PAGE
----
moved that the bill be read the third time and passed.
Mr. Speaker, during my comments when the House discussed Bill C-300 at second reading, I thanked the many individuals and organizations who helped in its development. Today I would like to begin my comments by extending my gratitude to all of the witnesses who appeared before the Standing Committee on Health. Their expertise was invaluable.
I was not able to attend all of the hearings in person, but I have reviewed the evidence and I have learned a lot. I learned that national leadership of the type called for by Bill C-300 could reduce the number of deaths by suicide in Canada by more than 450. Professor Brian Mishara of the University of Quebec's Centre for Research and Intervention on Suicide and Euthanasia made this and many other excellent points during his testimony.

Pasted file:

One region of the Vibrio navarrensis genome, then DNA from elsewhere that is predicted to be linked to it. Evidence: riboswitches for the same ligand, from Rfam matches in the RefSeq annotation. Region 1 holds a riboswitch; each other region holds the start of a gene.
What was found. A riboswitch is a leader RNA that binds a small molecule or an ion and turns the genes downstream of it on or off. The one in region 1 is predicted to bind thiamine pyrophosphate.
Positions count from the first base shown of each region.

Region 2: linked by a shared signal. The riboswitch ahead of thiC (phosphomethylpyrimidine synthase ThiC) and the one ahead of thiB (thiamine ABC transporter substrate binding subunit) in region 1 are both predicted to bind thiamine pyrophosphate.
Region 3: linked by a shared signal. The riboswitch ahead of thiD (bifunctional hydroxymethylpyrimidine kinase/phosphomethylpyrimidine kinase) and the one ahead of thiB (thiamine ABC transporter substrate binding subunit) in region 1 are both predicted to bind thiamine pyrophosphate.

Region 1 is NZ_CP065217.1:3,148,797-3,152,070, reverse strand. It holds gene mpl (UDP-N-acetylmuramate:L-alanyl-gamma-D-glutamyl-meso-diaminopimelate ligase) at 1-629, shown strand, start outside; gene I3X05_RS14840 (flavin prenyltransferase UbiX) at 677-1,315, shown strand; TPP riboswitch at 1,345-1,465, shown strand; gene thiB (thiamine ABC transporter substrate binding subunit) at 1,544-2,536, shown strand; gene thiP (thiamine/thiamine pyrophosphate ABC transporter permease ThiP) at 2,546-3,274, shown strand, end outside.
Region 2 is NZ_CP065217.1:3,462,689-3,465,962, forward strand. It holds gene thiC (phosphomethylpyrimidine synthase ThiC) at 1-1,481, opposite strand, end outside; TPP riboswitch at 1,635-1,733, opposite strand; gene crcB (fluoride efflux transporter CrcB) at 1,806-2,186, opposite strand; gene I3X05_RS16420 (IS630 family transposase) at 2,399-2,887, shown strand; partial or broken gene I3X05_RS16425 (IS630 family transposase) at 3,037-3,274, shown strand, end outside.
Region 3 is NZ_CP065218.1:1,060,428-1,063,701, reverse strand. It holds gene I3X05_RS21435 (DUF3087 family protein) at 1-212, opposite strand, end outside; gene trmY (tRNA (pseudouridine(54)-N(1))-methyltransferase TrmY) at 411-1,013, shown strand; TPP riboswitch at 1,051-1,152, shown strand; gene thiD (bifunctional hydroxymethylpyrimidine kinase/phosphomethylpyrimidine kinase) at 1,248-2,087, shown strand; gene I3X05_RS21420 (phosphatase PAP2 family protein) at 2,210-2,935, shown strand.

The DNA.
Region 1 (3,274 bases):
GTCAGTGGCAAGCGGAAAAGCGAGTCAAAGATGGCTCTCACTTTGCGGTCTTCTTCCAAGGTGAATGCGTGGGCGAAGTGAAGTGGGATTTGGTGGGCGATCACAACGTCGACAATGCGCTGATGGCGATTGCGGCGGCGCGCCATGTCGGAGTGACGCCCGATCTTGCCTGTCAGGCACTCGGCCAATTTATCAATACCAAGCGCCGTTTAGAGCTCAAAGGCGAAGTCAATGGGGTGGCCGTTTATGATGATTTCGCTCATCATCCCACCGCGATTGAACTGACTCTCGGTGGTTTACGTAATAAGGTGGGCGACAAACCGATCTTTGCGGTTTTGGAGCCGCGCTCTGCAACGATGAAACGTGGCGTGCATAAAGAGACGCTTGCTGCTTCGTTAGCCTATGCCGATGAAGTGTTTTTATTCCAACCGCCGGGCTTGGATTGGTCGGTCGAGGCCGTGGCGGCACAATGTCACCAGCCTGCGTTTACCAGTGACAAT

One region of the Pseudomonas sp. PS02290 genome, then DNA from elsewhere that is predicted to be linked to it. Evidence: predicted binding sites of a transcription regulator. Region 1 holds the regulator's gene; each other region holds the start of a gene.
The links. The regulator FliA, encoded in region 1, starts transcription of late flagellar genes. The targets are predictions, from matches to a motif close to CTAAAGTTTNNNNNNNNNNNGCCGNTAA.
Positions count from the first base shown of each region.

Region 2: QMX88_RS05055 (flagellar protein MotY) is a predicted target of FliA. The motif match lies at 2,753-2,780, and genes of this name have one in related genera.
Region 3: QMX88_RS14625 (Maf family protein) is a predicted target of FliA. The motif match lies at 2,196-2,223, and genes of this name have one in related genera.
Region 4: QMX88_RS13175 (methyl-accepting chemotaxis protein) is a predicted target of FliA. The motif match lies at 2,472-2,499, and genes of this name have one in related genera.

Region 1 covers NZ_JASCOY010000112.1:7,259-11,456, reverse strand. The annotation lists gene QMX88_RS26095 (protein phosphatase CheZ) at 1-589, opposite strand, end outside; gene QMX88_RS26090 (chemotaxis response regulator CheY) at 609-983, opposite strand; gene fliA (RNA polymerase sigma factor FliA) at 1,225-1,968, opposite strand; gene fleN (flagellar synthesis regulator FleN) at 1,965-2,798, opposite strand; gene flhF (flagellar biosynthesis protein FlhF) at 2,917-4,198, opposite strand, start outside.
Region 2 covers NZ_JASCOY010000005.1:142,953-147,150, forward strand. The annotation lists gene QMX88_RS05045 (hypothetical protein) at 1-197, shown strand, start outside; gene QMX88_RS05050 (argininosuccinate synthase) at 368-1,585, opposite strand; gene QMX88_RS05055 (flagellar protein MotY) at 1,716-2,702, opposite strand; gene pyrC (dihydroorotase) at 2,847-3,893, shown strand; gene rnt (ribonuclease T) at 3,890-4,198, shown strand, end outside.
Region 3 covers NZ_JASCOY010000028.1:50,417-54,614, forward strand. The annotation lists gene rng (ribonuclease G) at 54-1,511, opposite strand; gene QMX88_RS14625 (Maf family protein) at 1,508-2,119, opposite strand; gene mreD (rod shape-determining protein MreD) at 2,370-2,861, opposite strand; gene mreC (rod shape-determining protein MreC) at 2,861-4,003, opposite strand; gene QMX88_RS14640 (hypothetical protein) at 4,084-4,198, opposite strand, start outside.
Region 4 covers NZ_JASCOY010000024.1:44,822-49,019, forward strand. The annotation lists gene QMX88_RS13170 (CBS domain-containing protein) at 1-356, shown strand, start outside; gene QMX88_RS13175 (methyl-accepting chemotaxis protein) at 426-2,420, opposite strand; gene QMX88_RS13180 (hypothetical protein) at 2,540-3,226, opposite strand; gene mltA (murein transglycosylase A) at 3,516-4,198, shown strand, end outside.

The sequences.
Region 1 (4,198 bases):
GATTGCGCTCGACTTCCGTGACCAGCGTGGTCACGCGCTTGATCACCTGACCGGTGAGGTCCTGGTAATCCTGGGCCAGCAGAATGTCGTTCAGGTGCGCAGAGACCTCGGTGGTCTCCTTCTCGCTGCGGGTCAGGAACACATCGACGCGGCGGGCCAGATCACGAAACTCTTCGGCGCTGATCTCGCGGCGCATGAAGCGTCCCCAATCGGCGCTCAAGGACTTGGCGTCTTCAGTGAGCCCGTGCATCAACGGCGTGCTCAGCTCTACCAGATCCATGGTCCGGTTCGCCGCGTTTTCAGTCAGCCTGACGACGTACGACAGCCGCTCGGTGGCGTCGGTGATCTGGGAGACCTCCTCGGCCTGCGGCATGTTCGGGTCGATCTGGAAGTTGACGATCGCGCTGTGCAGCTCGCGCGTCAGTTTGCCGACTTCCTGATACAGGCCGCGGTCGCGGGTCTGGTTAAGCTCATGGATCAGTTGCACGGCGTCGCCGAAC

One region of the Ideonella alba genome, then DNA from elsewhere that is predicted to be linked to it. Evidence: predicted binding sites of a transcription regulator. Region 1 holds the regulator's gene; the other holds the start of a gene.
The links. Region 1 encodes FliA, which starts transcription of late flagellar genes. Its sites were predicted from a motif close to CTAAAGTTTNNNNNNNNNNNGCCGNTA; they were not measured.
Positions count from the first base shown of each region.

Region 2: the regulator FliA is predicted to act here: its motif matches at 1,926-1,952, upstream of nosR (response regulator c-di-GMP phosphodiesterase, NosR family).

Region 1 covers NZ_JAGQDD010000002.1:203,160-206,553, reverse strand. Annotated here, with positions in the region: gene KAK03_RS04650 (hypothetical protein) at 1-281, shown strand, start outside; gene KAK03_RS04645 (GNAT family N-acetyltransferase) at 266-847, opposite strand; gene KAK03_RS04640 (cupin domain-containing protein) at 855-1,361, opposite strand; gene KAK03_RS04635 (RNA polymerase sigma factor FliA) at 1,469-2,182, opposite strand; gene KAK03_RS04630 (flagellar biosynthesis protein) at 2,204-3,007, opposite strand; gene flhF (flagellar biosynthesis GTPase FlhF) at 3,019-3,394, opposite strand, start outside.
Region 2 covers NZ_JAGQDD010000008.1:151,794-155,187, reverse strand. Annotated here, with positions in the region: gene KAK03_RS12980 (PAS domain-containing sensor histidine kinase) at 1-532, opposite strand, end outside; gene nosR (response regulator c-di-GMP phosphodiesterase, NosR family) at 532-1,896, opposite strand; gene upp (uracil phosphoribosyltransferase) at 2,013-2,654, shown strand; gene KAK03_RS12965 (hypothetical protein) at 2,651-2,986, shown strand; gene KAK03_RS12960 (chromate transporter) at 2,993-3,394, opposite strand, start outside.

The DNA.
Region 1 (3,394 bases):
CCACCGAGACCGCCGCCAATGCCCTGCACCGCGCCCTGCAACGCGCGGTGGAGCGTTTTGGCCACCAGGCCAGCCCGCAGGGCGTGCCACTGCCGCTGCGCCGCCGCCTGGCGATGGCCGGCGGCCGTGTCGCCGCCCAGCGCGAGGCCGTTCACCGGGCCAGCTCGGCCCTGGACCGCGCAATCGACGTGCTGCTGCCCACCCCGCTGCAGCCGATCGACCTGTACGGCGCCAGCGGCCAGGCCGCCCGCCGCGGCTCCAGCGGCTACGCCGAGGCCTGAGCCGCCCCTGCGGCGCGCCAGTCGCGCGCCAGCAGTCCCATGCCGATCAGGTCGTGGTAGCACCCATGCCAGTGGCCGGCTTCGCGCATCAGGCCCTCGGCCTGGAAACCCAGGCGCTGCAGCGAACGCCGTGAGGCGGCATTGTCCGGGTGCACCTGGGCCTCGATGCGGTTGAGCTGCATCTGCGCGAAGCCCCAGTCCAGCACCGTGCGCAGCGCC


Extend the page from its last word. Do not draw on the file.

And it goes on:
From the University of Western Ontario's Dr. Marnin Heisel I learned that the cost of suicide and self-harm in Canada is more than $2.4 billion each year and that this number will only grow as our society ages. While this is an emotional issue for me, a moral imperative based on my experiences, faith and the value I place on human life, I also learned that there is a strong economic case for the coordination of suicide prevention efforts across this great country. I learned that Canada is an exporter of knowledge and expertise in suicide prevention and that other countries are often earlier adopters of Canadian-built solutions than we are ourselves. I also learned new ways to describe the role that Bill C-300 will play in providing that coordination, a vacuum that must be filled in order to bring hope to our most vulnerable.
Dammy Damstrom-Albach, president of the Canadian Association for Suicide Prevention, noted the significance of the federal role, saying: